Opponents of a floating NAV argue that, for many investors, floating the NAV would negate the value of the product. A floating NAV fund generates taxable gains and losses with each subscription and redemption, creating a tax and accounting burden for individual investors and for institutions that use these funds on a daily basis for their working capital. Perhaps most importantly, opponents argue that floating the NAV does not solve the underlying issue of investors fleeing the funds and disrupting the cash markets and the broader financial system.
In our view, it is critical to preserve the stable value feature of money market funds, recognising its importance to financing companies, financial institutions and local governments, and, by extension, the contribution of stable value money market funds to the health of the broader financial system. We believe that sweeping reforms that would alter the nature of this product would be counterproductive and result in unintended consequences for the funding of corporations and municipalities (please refer to our ViewPoint paper Money Market Mutual Funds: The Case Against Floating the Net Asset Value for a more detailed analysis).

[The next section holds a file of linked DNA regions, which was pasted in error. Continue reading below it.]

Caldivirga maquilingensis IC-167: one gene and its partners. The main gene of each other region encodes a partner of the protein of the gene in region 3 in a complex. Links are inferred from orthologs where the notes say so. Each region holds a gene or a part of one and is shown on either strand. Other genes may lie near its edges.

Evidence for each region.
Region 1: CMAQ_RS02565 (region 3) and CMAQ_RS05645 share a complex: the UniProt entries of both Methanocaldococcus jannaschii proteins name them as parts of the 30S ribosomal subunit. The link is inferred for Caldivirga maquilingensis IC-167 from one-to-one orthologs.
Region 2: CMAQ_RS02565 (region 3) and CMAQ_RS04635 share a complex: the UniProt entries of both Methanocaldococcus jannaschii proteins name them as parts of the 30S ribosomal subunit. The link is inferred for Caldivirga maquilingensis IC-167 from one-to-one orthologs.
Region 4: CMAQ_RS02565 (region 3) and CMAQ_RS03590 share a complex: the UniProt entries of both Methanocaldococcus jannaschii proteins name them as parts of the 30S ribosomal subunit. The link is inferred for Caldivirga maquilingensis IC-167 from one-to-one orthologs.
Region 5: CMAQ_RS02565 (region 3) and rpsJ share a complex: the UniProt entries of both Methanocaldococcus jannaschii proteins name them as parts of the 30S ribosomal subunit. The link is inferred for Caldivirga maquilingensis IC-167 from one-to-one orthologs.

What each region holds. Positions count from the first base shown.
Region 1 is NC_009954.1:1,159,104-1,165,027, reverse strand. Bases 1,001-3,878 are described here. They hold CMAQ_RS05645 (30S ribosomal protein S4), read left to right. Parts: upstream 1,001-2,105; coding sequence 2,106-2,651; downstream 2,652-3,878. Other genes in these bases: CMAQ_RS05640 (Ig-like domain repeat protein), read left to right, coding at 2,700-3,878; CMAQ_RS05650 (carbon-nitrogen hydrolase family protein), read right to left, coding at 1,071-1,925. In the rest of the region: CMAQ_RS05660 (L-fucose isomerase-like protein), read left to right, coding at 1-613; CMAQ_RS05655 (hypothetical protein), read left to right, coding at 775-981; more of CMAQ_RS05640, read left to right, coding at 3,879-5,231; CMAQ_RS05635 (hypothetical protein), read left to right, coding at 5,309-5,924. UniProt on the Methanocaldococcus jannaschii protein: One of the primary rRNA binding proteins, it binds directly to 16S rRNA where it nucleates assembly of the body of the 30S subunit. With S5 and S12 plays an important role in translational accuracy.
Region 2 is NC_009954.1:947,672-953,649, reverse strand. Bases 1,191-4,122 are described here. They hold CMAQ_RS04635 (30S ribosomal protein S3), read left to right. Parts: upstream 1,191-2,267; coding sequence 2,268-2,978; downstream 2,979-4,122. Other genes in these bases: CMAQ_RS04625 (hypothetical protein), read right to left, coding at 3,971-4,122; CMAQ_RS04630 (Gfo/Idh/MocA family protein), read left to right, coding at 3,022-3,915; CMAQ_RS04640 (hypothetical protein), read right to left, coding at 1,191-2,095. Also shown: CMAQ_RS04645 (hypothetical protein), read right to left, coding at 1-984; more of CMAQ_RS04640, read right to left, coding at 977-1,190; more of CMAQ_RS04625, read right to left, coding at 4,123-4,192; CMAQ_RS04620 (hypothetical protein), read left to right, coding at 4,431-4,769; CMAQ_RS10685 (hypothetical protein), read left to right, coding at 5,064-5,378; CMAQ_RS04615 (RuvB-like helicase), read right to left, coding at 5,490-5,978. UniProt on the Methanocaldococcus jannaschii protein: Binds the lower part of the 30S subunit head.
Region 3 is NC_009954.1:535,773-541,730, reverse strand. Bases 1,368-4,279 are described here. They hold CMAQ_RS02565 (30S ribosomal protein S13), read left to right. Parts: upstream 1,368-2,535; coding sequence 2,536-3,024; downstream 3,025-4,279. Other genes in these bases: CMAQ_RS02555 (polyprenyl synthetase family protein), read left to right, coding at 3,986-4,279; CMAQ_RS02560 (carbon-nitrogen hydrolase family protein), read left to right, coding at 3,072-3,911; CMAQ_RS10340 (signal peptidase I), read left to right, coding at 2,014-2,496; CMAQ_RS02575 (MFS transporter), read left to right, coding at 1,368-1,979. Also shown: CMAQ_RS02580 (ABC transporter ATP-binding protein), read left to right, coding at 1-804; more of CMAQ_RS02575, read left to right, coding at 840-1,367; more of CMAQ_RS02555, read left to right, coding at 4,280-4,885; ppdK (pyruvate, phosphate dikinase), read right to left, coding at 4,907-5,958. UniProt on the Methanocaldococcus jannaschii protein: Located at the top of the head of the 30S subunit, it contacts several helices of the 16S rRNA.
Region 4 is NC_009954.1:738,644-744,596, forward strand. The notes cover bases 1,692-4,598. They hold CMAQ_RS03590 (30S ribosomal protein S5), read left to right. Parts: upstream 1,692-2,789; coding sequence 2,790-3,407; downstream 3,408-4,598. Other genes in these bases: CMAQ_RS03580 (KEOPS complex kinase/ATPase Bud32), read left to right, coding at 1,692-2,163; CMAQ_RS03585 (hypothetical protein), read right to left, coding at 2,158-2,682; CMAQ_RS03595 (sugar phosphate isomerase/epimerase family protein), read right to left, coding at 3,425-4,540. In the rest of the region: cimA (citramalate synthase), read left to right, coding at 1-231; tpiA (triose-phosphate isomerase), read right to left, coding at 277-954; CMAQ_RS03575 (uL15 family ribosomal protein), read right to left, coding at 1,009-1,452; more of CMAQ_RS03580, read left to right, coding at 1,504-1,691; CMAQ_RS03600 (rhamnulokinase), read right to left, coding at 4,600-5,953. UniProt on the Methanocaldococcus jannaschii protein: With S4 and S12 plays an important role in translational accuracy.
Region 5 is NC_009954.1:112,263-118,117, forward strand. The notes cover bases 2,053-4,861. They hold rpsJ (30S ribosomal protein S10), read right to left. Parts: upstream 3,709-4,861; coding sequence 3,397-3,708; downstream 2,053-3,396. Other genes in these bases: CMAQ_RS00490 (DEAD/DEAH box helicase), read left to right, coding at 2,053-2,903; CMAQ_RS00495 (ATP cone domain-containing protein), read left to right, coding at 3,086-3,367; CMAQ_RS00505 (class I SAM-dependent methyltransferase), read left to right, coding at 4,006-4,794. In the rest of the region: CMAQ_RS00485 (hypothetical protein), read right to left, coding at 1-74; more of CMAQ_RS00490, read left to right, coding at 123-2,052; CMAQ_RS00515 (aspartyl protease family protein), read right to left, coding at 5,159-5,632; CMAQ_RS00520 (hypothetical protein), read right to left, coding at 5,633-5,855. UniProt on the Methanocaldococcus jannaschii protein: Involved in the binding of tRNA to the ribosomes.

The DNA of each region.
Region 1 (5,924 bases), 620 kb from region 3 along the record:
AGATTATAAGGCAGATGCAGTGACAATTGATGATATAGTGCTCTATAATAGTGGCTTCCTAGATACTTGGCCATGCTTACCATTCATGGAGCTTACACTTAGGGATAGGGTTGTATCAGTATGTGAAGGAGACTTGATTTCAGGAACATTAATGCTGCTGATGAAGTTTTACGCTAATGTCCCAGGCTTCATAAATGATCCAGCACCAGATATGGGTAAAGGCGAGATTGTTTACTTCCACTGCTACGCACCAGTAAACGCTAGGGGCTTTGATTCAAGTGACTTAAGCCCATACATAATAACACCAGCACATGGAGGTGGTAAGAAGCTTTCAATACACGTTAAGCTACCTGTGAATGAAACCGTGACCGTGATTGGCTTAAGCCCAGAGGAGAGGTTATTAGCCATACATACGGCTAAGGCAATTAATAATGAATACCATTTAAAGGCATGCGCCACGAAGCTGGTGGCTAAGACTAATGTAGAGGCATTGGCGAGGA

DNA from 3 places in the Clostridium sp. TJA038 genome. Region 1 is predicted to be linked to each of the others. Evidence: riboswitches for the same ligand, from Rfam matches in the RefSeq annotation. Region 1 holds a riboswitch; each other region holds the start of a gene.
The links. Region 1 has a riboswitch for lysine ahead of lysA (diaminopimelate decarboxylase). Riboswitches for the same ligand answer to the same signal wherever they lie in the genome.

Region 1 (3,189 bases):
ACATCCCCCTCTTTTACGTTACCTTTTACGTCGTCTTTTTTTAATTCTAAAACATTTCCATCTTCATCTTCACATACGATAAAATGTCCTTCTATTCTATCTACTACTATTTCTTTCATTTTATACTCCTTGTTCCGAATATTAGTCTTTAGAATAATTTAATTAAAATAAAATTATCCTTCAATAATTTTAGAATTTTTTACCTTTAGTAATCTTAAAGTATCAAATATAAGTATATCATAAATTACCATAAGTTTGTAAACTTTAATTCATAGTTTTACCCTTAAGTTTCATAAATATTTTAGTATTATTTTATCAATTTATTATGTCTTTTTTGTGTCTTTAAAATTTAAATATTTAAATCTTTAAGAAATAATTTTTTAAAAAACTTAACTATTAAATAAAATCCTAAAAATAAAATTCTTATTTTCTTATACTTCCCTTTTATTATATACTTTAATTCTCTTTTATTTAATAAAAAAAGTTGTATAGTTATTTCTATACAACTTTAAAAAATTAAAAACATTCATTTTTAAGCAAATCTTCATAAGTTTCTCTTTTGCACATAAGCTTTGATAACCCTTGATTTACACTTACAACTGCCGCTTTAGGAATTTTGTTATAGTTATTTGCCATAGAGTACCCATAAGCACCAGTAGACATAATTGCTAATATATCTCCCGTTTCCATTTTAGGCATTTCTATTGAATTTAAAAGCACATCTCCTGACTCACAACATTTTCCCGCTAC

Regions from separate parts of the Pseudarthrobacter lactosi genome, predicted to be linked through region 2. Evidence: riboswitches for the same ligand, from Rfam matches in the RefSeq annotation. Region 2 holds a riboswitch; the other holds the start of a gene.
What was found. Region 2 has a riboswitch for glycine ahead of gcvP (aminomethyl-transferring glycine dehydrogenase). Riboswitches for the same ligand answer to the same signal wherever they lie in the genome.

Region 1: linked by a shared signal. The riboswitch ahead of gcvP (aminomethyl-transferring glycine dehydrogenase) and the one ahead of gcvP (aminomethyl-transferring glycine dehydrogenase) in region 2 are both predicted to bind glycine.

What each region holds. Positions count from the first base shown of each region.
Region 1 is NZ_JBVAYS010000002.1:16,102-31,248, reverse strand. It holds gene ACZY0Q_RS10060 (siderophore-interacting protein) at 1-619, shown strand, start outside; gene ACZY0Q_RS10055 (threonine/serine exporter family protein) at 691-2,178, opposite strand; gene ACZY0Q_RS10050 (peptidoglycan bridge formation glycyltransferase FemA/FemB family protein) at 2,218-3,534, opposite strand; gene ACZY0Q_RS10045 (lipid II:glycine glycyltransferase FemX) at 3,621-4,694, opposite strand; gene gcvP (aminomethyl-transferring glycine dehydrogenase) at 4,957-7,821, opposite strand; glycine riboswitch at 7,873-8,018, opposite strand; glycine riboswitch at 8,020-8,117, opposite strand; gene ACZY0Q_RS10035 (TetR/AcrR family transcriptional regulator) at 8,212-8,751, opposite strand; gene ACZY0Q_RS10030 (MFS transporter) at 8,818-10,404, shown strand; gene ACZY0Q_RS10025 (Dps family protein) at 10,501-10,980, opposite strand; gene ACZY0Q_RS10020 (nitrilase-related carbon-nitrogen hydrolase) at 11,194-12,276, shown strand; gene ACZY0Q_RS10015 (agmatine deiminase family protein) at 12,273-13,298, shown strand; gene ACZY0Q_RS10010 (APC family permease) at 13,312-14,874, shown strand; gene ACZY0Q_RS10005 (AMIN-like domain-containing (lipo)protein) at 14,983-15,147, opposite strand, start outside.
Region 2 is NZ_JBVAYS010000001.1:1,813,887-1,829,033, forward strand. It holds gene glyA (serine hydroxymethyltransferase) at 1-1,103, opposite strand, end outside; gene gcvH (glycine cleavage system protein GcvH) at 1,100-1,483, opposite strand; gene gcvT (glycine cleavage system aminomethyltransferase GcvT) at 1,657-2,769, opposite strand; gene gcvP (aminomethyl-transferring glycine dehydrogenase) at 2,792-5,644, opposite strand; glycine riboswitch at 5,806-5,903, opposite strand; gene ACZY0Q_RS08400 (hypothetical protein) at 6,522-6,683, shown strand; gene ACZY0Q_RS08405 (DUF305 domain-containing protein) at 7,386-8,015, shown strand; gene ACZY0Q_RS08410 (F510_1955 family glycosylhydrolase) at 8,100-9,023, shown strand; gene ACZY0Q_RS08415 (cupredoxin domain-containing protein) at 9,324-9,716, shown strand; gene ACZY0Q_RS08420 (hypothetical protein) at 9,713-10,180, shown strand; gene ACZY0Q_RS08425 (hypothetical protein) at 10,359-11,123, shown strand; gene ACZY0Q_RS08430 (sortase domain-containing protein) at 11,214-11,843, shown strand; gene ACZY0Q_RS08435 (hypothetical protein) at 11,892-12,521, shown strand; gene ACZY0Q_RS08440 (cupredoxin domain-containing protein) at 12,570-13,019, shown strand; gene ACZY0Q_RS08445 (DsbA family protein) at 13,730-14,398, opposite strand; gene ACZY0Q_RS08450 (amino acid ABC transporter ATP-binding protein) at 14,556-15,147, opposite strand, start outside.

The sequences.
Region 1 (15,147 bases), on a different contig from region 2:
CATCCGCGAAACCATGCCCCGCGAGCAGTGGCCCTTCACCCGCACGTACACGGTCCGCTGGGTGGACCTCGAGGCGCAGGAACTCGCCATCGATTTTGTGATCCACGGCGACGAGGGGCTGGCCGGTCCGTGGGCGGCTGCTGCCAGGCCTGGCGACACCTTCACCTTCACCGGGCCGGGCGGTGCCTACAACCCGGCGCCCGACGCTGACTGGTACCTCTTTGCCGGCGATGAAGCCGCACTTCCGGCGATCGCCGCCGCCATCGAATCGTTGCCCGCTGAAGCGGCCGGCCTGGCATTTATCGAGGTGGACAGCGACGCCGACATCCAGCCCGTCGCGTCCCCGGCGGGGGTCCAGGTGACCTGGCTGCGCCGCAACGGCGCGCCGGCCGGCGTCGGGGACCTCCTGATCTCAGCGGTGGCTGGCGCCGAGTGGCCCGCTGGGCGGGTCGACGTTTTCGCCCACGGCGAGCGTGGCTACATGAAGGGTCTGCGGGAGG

The opinions expressed are as of 18 February 2011 and may change as subsequent conditions vary.